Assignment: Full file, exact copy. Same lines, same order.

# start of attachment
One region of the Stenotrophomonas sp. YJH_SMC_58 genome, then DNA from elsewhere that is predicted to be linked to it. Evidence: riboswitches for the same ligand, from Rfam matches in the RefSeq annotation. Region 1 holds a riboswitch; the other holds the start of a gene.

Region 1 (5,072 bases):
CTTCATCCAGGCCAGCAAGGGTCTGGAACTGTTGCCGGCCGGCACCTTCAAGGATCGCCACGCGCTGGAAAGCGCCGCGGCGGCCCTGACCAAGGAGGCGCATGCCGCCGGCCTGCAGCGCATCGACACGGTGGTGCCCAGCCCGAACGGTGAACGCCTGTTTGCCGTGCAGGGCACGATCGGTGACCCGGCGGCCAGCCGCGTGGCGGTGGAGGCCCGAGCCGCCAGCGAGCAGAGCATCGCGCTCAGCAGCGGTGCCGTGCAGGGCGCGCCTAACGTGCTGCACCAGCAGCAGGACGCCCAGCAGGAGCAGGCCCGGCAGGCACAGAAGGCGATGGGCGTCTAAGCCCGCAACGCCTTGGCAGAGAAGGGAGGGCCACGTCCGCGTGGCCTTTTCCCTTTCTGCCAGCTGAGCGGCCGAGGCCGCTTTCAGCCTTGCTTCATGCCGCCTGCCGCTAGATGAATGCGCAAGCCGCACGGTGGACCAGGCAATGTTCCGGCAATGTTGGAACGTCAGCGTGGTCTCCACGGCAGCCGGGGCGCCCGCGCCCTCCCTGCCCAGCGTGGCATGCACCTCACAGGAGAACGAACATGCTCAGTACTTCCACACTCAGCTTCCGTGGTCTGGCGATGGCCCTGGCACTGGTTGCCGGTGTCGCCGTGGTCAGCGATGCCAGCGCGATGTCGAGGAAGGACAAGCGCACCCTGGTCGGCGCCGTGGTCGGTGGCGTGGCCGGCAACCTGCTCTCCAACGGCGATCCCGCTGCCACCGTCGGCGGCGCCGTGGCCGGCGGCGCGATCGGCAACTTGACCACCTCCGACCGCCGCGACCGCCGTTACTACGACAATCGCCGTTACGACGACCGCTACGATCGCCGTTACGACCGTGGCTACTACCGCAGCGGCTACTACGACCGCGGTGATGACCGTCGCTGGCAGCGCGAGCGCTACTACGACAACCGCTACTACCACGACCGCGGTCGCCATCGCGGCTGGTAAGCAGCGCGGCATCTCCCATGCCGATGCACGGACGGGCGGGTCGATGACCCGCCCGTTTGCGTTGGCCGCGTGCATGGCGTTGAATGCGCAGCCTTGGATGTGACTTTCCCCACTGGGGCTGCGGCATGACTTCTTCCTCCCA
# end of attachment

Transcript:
One region of the Stenotrophomonas sp. YJH_SMC_58 genome, then DNA from elsewhere that is predicted to be linked to it. Evidence: riboswitches for the same ligand, from Rfam matches in the RefSeq annotation. Region 1 holds a riboswitch; the other holds the start of a gene.

Region 1 (5,072 bases):
CTTCATCCAGGCCAGCAAGGGTCTGGAACTGTTGCCGGCCGGCACCTTCAAGGATCGCCACGCGCTGGAAAGCGCCGCGGCGGCCCTGACCAAGGAGGCGCATGCCGCCGGCCTGCAGCGCATCGACACGGTGGTGCCCAGCCCGAACGGTGAACGCCTGTTTGCCGTGCAGGGCACGATCGGTGACCCGGCGGCCAGCCGCGTGGCGGTGGAGGCCCGAGCCGCCAGCGAGCAGAGCATCGCGCTCAGCAGCGGTGCCGTGCAGGGCGCGCCTAACGTGCTGCACCAGCAGCAGGACGCCCAGCAGGAGCAGGCCCGGCAGGCACAGAAGGCGATGGGCGTCTAAGCCCGCAACGCCTTGGCAGAGAAGGGAGGGCCACGTCCGCGTGGCCTTTTCCCTTTCTGCCAGCTGAGCGGCCGAGGCCGCTTTCAGCCTTGCTTCATGCCGCCTGCCGCTAGATGAATGCGCAAGCCGCACGGTGGACCAGGCAATGTTCCGGCAATGTTGGAACGTCAGCGTGGTCTCCACGGCAGCCGGGGCGCCCGCGCCCTCCCTGCCCAGCGTGGCATGCACCTCACAGGAGAACGAACATGCTCAGTACTTCCACACTCAGCTTCCGTGGTCTGGCGATGGCCCTGGCACTGGTTGCCGGTGTCGCCGTGGTCAGCGATGCCAGCGCGATGTCGAGGAAGGACAAGCGCACCCTGGTCGGCGCCGTGGTCGGTGGCGTGGCCGGCAACCTGCTCTCCAACGGCGATCCCGCTGCCACCGTCGGCGGCGCCGTGGCCGGCGGCGCGATCGGCAACTTGACCACCTCCGACCGCCGCGACCGCCGTTACTACGACAATCGCCGTTACGACGACCGCTACGATCGCCGTTACGACCGTGGCTACTACCGCAGCGGCTACTACGACCGCGGTGATGACCGTCGCTGGCAGCGCGAGCGCTACTACGACAACCGCTACTACCACGACCGCGGTCGCCATCGCGGCTGGTAAGCAGCGCGGCATCTCCCATGCCGATGCACGGACGGGCGGGTCGATGACCCGCCCGTTTGCGTTGGCCGCGTGCATGGCGTTGAATGCGCAGCCTTGGATGTGACTTTCCCCACTGGGGCTGCGGCATGACTTCTTCCTCCCA